- Email – It can wait. It really can.
- TV – Ugh. Everyone else is talking about the new season of the show. Maybe I’ll just put it on in the background…
- Snack breaks – There is a real phenomenon called Boredom Eating (aka distraction eating). We eat when we’ve lost focus on our task and are looking for a time killer. And a scale killer if we’re being honest.
- Family member interruptions – “Mom, Carol pushed me because I read her diary and told her she misspelled some words and can’t have a boyfriend until she’s older. Mommy? Mom? Are you listening?”
- Attempting to multitask – Enough said.
- Miscellaneous – Visitors, pets, roommates, solicitors. Etcetera.
Is NOW the time to clean the kitchen or can it wait until your task is done? Is NOW the time to get an oil change or are you doing it because it’s less painful than making a particularly challenging sales call? Is NOW the time to do my taxes when they’re not due for 3 months?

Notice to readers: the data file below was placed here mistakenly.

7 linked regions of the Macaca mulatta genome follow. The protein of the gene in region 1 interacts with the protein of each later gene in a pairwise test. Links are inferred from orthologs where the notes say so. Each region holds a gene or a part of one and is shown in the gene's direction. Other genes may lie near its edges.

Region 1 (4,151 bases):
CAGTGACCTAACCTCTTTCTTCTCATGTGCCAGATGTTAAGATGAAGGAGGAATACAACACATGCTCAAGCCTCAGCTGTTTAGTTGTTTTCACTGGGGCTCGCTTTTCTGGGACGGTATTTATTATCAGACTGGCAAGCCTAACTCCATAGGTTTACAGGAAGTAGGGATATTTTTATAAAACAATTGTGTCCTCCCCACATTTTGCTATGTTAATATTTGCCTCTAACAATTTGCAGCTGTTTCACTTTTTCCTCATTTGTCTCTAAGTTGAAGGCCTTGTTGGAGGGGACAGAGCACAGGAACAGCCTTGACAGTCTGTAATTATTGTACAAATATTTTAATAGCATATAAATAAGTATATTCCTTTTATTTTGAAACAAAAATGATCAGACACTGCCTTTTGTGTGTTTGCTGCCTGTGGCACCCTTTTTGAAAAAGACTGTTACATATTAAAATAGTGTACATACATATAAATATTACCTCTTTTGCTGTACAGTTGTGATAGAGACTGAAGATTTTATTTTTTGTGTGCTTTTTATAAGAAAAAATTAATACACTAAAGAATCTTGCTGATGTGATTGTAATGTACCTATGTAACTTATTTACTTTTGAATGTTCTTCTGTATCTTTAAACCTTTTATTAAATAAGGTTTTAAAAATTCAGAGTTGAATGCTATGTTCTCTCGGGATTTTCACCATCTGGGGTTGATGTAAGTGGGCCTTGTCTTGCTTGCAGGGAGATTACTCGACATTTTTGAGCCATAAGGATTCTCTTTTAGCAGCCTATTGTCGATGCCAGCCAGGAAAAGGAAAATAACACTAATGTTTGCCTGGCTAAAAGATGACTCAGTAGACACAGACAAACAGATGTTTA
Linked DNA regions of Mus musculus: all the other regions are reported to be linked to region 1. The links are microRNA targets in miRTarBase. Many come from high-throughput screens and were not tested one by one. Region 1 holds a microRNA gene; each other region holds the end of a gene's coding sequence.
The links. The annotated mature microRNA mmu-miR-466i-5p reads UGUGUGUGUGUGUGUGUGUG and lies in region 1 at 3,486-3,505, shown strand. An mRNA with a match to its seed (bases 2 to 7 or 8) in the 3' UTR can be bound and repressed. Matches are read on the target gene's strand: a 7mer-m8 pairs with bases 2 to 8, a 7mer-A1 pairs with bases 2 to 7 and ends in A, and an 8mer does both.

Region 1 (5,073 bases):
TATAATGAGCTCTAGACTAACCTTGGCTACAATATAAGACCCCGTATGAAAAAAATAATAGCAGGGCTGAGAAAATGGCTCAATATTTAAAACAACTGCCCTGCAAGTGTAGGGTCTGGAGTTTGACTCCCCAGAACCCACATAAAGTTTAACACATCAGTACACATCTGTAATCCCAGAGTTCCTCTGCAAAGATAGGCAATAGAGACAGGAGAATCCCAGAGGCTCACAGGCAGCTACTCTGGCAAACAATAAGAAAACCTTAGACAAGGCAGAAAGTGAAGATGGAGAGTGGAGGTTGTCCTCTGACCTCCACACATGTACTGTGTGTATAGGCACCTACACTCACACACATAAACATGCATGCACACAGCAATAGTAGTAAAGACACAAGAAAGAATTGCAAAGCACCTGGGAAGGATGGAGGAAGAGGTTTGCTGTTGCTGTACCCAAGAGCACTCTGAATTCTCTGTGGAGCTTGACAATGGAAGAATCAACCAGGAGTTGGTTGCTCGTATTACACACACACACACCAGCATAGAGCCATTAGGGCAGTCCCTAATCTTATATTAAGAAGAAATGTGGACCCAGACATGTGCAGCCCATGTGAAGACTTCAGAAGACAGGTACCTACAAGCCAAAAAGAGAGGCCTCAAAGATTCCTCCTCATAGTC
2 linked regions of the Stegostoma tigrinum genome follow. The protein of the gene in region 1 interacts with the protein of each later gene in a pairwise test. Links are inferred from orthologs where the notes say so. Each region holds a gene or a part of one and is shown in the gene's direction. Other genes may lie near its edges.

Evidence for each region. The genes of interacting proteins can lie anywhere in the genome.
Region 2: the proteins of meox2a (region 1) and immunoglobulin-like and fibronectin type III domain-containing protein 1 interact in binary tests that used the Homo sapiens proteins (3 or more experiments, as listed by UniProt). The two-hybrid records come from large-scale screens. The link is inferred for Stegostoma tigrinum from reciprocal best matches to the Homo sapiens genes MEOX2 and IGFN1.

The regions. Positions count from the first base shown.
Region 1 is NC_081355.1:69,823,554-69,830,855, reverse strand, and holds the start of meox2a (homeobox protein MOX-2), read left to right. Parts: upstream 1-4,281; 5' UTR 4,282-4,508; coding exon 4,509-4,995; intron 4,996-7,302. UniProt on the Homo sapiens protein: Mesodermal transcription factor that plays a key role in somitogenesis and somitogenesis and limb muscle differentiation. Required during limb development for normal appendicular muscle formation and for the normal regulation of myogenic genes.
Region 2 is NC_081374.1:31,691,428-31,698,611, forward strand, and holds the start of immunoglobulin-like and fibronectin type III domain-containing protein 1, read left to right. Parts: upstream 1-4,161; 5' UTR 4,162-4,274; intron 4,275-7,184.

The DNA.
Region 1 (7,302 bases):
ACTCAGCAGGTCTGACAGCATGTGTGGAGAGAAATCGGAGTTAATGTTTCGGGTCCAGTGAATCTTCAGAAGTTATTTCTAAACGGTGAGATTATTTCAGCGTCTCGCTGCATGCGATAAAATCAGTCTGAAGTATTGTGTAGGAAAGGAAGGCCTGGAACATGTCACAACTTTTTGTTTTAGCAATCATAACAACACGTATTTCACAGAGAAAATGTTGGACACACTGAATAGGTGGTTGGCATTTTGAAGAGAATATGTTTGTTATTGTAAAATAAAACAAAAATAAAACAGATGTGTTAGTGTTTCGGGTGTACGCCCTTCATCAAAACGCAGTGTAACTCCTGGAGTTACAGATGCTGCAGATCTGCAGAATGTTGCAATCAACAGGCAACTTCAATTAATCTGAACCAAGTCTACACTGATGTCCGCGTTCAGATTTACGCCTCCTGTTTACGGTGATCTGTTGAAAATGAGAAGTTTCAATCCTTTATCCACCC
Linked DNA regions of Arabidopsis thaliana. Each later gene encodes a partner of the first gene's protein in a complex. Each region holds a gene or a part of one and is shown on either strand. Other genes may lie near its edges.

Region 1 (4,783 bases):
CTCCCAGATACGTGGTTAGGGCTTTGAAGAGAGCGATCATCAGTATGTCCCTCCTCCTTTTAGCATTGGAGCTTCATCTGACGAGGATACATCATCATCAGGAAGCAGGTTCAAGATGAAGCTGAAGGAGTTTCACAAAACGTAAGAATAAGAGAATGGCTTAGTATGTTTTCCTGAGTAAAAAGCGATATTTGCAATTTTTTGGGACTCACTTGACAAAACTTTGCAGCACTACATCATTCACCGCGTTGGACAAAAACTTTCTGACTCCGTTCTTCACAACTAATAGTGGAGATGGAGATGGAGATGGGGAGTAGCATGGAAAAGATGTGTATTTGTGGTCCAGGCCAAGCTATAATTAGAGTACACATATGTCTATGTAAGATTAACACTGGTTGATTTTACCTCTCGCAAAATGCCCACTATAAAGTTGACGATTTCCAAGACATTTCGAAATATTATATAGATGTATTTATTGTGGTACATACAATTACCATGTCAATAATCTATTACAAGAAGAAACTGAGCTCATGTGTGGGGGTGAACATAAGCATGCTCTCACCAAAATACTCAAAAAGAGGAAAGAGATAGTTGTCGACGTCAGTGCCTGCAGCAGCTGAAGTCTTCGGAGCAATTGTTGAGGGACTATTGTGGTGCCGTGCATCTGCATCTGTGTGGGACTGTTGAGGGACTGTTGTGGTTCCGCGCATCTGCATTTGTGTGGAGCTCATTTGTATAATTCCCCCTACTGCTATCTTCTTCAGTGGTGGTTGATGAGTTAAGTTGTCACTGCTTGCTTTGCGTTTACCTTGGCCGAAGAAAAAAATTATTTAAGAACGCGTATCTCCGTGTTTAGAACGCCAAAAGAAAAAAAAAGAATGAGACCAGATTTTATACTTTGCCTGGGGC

Make a system that works for you. That may involve eliminating distractions and being honest with yourself about stalling. We easily notice when children stall, so take a long look at your actions to see if you’re guilty too. Are you able to recognize the ways you delay progress? Have you ever taken the time to think about your work process?
Until you have complete self-discipline when it comes to managing distractions, there are some resources to help. There are even computer apps and phone apps that will block whichever websites you want need to take a break from. It can also block distracting apps while you work. The app has a timer on it that lets you have your website or app back in an hour or two. (There are even apps for blocking work after you’ve clocked out to ensure you have a good work-life balance.)
Setting priorities is also crucial. Without it, even our routine tasks can become distractions, as they will leapfrog the more important tasks at hand. Here are a few points to consider.
Can you still fulfill all your priorities for the day without leaving anyone out? Is there something that can’t be missed or that is time sensitive?
If your child’s school festival only happens today and you said you would take her, then block out that time as busy and give her your full attention. Prepare an out-of-office voicemail that can be turned on when needed, or an auto-text response letting them know you’ll be able to respond in a few hours or tomorrow.